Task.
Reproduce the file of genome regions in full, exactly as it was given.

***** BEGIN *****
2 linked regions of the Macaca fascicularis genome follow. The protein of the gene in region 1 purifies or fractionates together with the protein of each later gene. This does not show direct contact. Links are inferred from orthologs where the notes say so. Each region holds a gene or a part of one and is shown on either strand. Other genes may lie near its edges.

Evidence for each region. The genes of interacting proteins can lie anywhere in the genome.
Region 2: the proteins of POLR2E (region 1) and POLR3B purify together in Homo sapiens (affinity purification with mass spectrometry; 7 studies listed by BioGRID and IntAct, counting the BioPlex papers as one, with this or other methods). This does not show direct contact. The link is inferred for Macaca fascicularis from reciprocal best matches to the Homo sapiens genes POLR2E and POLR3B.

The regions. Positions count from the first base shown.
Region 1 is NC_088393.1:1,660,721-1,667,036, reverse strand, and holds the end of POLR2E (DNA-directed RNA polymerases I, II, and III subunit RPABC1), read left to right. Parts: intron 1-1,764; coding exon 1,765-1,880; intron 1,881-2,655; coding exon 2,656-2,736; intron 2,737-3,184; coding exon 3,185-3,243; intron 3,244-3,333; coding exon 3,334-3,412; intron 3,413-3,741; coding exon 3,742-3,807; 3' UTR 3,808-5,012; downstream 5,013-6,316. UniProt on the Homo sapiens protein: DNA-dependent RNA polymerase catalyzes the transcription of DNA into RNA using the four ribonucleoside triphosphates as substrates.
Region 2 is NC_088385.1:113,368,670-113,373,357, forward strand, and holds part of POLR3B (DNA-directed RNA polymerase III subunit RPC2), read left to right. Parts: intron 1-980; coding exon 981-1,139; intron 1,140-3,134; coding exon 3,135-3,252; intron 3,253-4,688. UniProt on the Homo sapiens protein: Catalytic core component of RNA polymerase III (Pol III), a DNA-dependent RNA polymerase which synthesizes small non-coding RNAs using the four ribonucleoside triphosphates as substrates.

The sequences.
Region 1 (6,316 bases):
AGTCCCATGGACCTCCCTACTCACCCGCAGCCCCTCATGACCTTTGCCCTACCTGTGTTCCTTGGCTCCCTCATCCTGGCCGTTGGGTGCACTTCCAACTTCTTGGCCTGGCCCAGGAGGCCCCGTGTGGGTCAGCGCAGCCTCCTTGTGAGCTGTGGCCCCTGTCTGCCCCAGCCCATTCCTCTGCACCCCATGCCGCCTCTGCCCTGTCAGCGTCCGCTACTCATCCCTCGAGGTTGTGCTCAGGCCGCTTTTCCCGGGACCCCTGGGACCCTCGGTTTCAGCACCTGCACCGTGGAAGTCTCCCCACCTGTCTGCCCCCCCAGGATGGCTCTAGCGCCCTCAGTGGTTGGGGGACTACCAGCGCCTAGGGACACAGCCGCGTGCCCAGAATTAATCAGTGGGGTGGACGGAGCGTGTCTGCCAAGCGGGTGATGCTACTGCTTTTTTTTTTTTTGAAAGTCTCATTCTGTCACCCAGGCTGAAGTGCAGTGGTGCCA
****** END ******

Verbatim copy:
2 linked regions of the Macaca fascicularis genome follow. The protein of the gene in region 1 purifies or fractionates together with the protein of each later gene. This does not show direct contact. Links are inferred from orthologs where the notes say so. Each region holds a gene or a part of one and is shown on either strand. Other genes may lie near its edges.

Evidence for each region. The genes of interacting proteins can lie anywhere in the genome.
Region 2: the proteins of POLR2E (region 1) and POLR3B purify together in Homo sapiens (affinity purification with mass spectrometry; 7 studies listed by BioGRID and IntAct, counting the BioPlex papers as one, with this or other methods). This does not show direct contact. The link is inferred for Macaca fascicularis from reciprocal best matches to the Homo sapiens genes POLR2E and POLR3B.

The regions. Positions count from the first base shown.
Region 1 is NC_088393.1:1,660,721-1,667,036, reverse strand, and holds the end of POLR2E (DNA-directed RNA polymerases I, II, and III subunit RPABC1), read left to right. Parts: intron 1-1,764; coding exon 1,765-1,880; intron 1,881-2,655; coding exon 2,656-2,736; intron 2,737-3,184; coding exon 3,185-3,243; intron 3,244-3,333; coding exon 3,334-3,412; intron 3,413-3,741; coding exon 3,742-3,807; 3' UTR 3,808-5,012; downstream 5,013-6,316. UniProt on the Homo sapiens protein: DNA-dependent RNA polymerase catalyzes the transcription of DNA into RNA using the four ribonucleoside triphosphates as substrates.
Region 2 is NC_088385.1:113,368,670-113,373,357, forward strand, and holds part of POLR3B (DNA-directed RNA polymerase III subunit RPC2), read left to right. Parts: intron 1-980; coding exon 981-1,139; intron 1,140-3,134; coding exon 3,135-3,252; intron 3,253-4,688. UniProt on the Homo sapiens protein: Catalytic core component of RNA polymerase III (Pol III), a DNA-dependent RNA polymerase which synthesizes small non-coding RNAs using the four ribonucleoside triphosphates as substrates.

The sequences.
Region 1 (6,316 bases):
AGTCCCATGGACCTCCCTACTCACCCGCAGCCCCTCATGACCTTTGCCCTACCTGTGTTCCTTGGCTCCCTCATCCTGGCCGTTGGGTGCACTTCCAACTTCTTGGCCTGGCCCAGGAGGCCCCGTGTGGGTCAGCGCAGCCTCCTTGTGAGCTGTGGCCCCTGTCTGCCCCAGCCCATTCCTCTGCACCCCATGCCGCCTCTGCCCTGTCAGCGTCCGCTACTCATCCCTCGAGGTTGTGCTCAGGCCGCTTTTCCCGGGACCCCTGGGACCCTCGGTTTCAGCACCTGCACCGTGGAAGTCTCCCCACCTGTCTGCCCCCCCAGGATGGCTCTAGCGCCCTCAGTGGTTGGGGGACTACCAGCGCCTAGGGACACAGCCGCGTGCCCAGAATTAATCAGTGGGGTGGACGGAGCGTGTCTGCCAAGCGGGTGATGCTACTGCTTTTTTTTTTTTTGAAAGTCTCATTCTGTCACCCAGGCTGAAGTGCAGTGGTGCCA